NAIROBI, Kenya -- If you ask John Duku, South Sudan's outgoing envoy to crucial ally and neighbor, Kenya, the upcoming elections in Sudan are all but irrelevant to the future of Africa's largest country. The election represents the country's first multiparty ballot in 24 years, but for Duku, its outcome is a forgone conclusion and its fairness is already in question.
Nonetheless, the April polls just might loosen the grip that President Omar al-Bashir's National Congress Party has held on power through two civil wars and a series of internal skirmishes over the past two decades. The election comes at a critical point for Bashir himself, and will determine the president of the country, the president of South Sudan's semi-autonomous government, delegates to the National Assembly (as well as 25 state assemblies and the South Sudanese assembly), not to mention 25 governorships.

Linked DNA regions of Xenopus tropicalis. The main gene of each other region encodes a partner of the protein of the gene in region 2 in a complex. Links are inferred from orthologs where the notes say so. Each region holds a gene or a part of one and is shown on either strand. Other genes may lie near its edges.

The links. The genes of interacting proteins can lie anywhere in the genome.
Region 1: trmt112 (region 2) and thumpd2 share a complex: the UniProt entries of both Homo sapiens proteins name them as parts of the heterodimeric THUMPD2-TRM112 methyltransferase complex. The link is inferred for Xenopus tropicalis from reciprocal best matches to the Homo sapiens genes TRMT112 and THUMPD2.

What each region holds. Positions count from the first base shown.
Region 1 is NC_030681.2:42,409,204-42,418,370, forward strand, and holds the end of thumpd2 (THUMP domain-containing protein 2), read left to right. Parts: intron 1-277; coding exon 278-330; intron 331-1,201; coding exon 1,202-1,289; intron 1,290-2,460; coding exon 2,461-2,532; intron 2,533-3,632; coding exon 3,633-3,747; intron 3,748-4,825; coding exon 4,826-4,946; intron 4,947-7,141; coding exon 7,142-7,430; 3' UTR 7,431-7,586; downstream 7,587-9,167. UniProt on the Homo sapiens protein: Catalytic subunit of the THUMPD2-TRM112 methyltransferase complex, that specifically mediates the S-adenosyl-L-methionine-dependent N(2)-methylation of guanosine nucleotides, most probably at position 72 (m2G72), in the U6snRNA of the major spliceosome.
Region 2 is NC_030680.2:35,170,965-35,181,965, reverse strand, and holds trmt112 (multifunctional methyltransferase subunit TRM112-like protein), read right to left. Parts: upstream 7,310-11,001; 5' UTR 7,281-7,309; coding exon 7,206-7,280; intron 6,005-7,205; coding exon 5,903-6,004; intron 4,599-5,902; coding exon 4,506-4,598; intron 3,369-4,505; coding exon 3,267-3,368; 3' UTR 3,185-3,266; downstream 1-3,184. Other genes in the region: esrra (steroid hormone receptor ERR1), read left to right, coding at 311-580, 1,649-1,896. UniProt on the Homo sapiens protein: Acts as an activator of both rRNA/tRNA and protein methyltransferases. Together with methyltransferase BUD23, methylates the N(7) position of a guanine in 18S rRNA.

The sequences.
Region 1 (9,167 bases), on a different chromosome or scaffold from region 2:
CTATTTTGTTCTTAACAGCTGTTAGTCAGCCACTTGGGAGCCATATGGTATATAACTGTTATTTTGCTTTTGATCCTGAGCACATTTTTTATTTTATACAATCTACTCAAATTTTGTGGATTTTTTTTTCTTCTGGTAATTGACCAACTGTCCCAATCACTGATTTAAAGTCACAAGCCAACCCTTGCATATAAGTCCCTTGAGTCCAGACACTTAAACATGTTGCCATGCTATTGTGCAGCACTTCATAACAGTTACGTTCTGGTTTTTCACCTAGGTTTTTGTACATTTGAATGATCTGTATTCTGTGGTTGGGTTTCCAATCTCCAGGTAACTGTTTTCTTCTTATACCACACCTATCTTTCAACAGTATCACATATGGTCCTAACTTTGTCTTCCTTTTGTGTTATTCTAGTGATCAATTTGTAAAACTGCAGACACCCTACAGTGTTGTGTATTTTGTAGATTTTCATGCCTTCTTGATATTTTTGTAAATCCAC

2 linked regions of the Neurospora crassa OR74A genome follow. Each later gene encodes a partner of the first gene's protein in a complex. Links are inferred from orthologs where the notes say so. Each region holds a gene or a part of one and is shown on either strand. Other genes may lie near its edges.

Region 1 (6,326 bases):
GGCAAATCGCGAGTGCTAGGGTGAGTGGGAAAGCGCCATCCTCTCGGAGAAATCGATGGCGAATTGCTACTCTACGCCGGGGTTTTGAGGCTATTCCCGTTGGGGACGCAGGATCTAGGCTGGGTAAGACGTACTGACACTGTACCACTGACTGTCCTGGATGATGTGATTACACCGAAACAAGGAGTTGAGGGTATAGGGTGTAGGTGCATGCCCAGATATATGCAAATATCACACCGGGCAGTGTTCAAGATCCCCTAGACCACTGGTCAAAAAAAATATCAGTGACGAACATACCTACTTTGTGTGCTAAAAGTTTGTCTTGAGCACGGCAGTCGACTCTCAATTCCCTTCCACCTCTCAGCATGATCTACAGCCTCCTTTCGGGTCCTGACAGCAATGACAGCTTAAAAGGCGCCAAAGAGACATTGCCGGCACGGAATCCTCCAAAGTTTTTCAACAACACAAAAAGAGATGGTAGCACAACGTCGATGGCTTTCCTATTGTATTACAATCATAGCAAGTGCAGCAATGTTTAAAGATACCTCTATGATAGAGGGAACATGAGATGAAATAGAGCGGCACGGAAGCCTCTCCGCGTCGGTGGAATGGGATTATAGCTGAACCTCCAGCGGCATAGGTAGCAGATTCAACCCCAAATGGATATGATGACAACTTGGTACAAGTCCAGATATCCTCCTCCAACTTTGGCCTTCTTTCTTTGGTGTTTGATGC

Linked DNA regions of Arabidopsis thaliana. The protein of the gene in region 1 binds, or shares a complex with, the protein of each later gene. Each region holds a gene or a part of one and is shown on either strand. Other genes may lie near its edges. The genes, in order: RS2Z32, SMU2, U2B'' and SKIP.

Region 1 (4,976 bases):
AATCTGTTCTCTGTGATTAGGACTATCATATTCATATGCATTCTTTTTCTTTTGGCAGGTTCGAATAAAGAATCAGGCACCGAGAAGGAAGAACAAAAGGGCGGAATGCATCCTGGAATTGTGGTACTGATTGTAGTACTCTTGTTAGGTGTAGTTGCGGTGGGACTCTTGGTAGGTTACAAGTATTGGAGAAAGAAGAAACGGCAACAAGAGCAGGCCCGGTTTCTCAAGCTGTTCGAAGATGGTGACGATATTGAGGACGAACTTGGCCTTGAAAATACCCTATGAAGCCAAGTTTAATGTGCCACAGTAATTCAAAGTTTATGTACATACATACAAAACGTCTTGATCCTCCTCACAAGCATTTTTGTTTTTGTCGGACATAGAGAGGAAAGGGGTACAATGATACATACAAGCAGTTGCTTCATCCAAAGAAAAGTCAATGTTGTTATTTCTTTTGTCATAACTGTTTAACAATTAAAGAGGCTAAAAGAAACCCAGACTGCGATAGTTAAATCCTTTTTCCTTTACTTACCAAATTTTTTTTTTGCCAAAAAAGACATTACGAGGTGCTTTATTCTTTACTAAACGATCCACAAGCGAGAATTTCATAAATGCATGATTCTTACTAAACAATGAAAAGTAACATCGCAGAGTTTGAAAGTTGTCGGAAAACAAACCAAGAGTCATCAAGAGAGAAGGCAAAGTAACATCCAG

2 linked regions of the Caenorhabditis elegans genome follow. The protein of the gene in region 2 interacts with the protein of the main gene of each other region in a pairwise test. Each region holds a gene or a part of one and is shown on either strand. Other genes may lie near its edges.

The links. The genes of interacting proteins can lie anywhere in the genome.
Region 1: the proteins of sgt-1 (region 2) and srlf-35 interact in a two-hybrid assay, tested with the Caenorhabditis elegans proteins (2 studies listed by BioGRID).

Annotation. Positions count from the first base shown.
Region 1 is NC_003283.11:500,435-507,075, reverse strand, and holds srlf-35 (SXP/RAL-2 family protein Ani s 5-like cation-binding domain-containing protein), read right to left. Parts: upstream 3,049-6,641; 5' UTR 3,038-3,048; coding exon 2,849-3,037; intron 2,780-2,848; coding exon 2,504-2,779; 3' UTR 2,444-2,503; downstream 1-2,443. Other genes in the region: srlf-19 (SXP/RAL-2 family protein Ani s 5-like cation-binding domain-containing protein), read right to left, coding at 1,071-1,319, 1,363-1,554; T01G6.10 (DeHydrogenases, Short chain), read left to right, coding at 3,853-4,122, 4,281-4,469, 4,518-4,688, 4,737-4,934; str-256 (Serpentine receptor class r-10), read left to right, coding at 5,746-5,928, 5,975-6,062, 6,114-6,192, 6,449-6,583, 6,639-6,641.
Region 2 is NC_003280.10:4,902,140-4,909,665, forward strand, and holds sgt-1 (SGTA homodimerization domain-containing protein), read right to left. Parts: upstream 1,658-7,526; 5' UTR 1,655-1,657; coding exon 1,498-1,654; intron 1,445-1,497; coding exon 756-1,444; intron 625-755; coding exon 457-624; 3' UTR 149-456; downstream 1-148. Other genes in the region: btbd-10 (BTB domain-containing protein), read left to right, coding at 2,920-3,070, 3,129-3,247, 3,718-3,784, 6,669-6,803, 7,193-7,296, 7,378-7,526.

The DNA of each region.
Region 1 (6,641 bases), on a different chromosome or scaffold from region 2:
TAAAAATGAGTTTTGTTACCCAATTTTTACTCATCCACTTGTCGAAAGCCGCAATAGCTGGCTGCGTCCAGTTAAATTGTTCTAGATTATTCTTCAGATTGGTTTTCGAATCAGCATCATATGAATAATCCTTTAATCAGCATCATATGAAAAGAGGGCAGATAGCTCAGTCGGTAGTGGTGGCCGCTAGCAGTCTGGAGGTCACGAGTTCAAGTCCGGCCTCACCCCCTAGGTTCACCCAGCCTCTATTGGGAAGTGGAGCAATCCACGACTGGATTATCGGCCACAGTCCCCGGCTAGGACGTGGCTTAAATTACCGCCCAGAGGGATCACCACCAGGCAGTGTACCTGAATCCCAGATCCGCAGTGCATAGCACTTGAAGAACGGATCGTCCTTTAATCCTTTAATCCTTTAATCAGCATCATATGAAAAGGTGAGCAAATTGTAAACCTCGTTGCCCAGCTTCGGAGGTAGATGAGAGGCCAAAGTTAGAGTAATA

But with the threat of boycotts across the North -- including in the restive western region of Darfur -- and complaints about the fairness of the census that produced the voter rolls, neither Duku nor many others in the South are expecting the winds of change to blow across the White Nile.